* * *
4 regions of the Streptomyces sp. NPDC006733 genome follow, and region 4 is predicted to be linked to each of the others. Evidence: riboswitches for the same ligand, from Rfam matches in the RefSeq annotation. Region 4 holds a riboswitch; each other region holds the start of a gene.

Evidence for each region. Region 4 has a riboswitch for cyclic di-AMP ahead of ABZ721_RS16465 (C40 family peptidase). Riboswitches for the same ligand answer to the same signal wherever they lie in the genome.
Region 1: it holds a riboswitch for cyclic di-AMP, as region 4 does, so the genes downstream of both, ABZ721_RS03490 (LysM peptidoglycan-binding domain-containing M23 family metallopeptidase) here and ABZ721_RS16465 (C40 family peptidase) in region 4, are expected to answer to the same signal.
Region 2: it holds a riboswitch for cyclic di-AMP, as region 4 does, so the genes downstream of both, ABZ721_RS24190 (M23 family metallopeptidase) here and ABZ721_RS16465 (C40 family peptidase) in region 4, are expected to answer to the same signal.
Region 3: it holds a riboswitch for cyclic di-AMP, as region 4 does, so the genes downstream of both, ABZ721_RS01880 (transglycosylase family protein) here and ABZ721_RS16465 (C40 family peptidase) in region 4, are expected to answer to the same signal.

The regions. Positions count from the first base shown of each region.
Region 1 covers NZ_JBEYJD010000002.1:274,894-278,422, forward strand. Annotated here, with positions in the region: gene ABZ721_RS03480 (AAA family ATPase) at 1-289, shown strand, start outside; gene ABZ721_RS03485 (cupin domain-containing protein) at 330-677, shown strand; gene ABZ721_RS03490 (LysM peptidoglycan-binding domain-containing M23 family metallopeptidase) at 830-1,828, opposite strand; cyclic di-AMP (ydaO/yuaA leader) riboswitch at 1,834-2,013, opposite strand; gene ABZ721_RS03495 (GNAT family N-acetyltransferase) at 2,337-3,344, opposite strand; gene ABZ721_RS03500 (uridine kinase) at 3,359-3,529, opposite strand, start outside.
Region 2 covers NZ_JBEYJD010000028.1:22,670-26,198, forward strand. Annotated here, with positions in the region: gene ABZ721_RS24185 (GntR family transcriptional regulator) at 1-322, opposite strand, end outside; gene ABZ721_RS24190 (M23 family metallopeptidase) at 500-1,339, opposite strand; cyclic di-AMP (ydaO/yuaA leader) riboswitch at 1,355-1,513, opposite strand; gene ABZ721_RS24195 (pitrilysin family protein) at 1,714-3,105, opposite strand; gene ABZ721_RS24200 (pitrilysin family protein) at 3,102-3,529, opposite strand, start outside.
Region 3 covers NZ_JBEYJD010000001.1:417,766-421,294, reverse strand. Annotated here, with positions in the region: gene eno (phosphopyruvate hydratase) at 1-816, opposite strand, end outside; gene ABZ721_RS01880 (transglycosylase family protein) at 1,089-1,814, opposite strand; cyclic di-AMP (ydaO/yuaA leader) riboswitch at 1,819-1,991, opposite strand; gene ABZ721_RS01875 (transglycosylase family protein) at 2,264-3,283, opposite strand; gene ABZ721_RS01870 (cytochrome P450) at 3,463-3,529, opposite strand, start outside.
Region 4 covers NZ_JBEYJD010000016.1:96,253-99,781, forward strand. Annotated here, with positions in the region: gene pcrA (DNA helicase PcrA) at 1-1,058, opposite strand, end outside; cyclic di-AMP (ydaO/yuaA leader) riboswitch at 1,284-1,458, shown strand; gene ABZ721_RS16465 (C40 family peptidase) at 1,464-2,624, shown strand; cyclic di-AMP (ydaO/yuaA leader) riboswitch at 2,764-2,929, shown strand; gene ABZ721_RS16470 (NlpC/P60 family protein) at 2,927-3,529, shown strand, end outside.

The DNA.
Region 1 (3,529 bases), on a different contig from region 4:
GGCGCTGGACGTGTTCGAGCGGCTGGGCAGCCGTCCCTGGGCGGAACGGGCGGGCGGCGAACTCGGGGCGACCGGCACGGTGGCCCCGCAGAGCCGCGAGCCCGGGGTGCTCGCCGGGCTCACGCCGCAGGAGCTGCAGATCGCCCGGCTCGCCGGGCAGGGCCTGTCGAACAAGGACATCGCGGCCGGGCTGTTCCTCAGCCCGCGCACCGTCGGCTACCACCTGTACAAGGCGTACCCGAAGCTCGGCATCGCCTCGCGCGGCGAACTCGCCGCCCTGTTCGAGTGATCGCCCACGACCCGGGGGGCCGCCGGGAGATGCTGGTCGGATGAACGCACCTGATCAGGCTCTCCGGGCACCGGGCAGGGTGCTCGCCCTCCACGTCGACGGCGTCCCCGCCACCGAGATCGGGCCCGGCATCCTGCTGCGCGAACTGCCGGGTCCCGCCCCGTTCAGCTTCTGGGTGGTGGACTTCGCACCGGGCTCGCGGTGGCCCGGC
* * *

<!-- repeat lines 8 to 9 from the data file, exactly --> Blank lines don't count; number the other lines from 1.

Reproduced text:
Region 2 covers NZ_JBEYJD010000028.1:22,670-26,198, forward strand. Annotated here, with positions in the region: gene ABZ721_RS24185 (GntR family transcriptional regulator) at 1-322, opposite strand, end outside; gene ABZ721_RS24190 (M23 family metallopeptidase) at 500-1,339, opposite strand; cyclic di-AMP (ydaO/yuaA leader) riboswitch at 1,355-1,513, opposite strand; gene ABZ721_RS24195 (pitrilysin family protein) at 1,714-3,105, opposite strand; gene ABZ721_RS24200 (pitrilysin family protein) at 3,102-3,529, opposite strand, start outside.
Region 3 covers NZ_JBEYJD010000001.1:417,766-421,294, reverse strand. Annotated here, with positions in the region: gene eno (phosphopyruvate hydratase) at 1-816, opposite strand, end outside; gene ABZ721_RS01880 (transglycosylase family protein) at 1,089-1,814, opposite strand; cyclic di-AMP (ydaO/yuaA leader) riboswitch at 1,819-1,991, opposite strand; gene ABZ721_RS01875 (transglycosylase family protein) at 2,264-3,283, opposite strand; gene ABZ721_RS01870 (cytochrome P450) at 3,463-3,529, opposite strand, start outside.